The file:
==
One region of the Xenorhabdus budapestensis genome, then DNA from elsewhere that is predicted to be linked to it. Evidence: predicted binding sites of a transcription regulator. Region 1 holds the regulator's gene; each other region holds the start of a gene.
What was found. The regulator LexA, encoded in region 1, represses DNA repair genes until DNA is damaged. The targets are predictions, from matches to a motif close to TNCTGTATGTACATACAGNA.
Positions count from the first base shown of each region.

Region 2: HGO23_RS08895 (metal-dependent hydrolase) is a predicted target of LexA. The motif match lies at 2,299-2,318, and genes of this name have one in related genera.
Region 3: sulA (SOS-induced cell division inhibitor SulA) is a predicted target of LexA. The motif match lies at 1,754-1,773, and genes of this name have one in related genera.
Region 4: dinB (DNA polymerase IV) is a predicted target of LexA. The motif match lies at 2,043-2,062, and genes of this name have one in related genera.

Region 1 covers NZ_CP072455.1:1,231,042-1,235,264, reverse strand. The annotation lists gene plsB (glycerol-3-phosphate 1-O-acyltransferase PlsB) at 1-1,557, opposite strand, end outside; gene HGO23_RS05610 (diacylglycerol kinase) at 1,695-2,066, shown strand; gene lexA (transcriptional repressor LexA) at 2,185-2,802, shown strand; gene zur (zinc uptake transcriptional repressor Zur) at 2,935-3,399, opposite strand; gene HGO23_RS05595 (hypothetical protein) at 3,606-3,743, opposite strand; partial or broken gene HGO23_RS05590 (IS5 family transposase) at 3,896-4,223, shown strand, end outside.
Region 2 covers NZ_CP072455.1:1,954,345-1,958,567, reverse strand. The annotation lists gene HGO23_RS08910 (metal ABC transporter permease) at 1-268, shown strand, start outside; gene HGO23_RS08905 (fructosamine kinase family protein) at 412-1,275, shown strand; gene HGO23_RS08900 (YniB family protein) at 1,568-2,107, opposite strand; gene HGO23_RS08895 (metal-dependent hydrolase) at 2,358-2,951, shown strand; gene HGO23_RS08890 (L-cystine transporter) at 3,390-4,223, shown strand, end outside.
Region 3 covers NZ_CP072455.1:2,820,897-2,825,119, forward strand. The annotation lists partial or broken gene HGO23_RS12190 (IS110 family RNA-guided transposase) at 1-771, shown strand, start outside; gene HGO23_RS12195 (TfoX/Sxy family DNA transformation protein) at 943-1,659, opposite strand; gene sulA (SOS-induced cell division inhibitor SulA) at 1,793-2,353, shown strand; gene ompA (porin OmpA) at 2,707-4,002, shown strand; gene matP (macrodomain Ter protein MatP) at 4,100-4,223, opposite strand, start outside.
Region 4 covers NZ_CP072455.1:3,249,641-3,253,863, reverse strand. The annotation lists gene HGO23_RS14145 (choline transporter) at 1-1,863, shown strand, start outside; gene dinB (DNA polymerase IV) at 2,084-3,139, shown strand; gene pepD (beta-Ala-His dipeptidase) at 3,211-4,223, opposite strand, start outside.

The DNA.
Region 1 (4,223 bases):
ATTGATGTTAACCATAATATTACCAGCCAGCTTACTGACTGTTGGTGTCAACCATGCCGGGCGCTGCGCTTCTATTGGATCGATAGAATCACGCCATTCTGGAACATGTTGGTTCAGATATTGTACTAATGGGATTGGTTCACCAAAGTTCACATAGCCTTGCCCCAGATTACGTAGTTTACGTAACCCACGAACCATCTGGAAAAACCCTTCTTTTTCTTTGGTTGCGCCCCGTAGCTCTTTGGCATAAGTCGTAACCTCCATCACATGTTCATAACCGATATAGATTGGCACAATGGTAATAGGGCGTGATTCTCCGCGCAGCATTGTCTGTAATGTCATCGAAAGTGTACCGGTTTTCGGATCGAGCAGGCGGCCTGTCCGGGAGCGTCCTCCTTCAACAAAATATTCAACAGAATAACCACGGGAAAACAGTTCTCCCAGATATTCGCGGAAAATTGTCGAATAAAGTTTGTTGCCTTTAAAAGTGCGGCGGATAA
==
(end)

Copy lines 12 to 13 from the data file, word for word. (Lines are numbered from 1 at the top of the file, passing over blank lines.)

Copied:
Region 1 (4,223 bases):
ATTGATGTTAACCATAATATTACCAGCCAGCTTACTGACTGTTGGTGTCAACCATGCCGGGCGCTGCGCTTCTATTGGATCGATAGAATCACGCCATTCTGGAACATGTTGGTTCAGATATTGTACTAATGGGATTGGTTCACCAAAGTTCACATAGCCTTGCCCCAGATTACGTAGTTTACGTAACCCACGAACCATCTGGAAAAACCCTTCTTTTTCTTTGGTTGCGCCCCGTAGCTCTTTGGCATAAGTCGTAACCTCCATCACATGTTCATAACCGATATAGATTGGCACAATGGTAATAGGGCGTGATTCTCCGCGCAGCATTGTCTGTAATGTCATCGAAAGTGTACCGGTTTTCGGATCGAGCAGGCGGCCTGTCCGGGAGCGTCCTCCTTCAACAAAATATTCAACAGAATAACCACGGGAAAACAGTTCTCCCAGATATTCGCGGAAAATTGTCGAATAAAGTTTGTTGCCTTTAAAAGTGCGGCGGATAA